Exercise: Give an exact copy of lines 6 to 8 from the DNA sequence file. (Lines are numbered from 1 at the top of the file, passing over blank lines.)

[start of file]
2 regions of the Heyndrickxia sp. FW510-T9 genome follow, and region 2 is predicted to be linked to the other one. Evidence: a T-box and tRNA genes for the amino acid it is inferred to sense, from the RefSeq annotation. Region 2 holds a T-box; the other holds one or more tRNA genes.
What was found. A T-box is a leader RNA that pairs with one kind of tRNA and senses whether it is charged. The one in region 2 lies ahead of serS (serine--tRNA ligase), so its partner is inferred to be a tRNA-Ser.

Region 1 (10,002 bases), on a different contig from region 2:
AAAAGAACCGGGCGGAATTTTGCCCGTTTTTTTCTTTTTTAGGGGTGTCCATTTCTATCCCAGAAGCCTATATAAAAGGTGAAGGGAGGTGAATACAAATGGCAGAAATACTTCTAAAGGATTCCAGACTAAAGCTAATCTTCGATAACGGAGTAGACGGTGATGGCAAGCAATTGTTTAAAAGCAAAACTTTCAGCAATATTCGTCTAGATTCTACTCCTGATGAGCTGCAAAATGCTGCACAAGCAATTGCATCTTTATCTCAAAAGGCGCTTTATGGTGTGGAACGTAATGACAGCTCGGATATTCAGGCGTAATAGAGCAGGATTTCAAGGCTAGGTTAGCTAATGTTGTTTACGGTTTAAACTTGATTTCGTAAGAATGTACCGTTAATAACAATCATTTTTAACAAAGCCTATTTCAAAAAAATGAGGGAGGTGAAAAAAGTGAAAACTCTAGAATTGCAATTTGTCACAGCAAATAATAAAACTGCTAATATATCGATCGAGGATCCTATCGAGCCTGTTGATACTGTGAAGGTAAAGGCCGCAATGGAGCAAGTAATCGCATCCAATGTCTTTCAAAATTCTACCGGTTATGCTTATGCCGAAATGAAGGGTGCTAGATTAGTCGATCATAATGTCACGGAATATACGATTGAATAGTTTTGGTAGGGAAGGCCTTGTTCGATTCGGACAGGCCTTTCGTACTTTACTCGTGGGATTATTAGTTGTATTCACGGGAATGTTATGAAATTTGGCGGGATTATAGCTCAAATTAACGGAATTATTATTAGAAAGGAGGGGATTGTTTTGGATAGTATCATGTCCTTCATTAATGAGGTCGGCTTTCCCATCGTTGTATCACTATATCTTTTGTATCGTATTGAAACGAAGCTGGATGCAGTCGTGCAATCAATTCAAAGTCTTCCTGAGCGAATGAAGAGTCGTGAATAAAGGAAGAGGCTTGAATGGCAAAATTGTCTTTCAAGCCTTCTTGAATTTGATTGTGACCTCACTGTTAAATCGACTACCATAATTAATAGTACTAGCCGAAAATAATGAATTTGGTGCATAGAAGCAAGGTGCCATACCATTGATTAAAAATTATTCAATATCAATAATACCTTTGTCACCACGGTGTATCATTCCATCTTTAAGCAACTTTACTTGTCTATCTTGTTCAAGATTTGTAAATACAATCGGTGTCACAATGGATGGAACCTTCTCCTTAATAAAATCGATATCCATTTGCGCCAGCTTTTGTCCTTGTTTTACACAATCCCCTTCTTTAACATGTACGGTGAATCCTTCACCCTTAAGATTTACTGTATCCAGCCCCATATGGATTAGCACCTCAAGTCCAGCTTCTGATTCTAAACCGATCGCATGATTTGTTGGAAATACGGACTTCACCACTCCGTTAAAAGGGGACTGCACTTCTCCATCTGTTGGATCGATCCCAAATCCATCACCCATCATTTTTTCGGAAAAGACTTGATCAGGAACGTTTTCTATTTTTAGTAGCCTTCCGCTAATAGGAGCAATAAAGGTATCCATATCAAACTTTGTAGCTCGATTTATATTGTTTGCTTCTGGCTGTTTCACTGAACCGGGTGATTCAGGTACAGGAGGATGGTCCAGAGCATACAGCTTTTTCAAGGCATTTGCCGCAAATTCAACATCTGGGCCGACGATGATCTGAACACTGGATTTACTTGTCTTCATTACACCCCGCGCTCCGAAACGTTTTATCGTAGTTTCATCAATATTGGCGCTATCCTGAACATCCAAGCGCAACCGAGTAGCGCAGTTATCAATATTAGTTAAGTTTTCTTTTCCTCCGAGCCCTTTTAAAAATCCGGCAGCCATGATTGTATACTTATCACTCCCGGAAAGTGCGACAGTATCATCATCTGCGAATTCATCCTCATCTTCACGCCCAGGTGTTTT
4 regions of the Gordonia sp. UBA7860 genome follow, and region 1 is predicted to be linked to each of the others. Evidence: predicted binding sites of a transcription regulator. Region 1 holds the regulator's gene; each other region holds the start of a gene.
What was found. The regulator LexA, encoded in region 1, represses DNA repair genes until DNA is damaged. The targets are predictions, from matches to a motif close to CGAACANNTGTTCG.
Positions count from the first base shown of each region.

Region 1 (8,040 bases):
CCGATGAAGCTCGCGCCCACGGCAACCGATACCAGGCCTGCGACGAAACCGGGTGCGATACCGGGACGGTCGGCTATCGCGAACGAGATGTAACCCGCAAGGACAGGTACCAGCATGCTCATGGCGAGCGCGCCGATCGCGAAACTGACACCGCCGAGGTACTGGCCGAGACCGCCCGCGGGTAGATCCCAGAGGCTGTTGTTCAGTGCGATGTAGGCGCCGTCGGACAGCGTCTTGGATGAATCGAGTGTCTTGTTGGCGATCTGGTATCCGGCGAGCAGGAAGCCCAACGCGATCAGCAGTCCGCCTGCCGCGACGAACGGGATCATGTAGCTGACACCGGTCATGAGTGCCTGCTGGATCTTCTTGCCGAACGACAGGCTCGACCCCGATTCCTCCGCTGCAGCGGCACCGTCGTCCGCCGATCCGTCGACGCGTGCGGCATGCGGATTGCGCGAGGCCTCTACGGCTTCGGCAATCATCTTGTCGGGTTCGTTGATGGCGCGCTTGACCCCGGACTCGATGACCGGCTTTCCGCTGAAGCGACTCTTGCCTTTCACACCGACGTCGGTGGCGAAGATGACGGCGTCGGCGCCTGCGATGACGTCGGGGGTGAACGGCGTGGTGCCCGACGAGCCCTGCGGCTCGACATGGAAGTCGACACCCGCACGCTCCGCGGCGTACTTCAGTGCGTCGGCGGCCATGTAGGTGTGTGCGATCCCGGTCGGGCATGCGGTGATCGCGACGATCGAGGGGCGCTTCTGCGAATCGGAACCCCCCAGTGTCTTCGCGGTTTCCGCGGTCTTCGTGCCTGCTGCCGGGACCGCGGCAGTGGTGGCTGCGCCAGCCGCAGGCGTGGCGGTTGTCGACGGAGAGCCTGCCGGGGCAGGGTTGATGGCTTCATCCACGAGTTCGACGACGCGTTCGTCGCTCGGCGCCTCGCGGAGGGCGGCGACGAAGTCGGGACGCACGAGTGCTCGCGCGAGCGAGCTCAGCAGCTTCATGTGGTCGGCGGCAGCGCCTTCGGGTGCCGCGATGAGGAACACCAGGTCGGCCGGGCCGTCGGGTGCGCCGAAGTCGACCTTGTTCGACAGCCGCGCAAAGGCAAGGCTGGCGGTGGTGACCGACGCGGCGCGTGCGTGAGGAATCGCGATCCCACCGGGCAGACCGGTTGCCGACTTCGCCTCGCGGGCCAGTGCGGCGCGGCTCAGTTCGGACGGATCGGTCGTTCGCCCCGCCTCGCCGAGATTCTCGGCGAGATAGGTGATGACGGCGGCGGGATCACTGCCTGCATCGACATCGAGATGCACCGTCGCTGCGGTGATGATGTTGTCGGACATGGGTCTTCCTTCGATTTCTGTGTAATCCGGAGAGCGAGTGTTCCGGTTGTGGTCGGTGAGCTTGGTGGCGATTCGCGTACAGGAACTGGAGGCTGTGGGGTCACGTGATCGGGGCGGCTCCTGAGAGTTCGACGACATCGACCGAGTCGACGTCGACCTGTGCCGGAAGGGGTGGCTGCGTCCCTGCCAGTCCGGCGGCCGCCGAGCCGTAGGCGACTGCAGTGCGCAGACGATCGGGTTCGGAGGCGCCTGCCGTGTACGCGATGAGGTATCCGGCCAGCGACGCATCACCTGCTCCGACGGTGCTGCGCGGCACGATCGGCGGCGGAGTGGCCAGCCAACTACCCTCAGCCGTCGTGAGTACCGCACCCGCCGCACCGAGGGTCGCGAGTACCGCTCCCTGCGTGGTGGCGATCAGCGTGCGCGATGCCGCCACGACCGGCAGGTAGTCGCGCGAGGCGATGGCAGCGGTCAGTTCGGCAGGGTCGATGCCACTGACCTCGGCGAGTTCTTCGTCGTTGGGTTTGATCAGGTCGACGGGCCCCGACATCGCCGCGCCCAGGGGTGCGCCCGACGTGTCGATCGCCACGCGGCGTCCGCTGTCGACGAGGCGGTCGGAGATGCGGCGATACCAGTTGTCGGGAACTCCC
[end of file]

What was found. The regulator LexA, encoded in region 1, represses DNA repair genes until DNA is damaged. The targets are predictions, from matches to a motif close to CGAACANNTGTTCG.
Positions count from the first base shown of each region.

Region 1 (8,040 bases):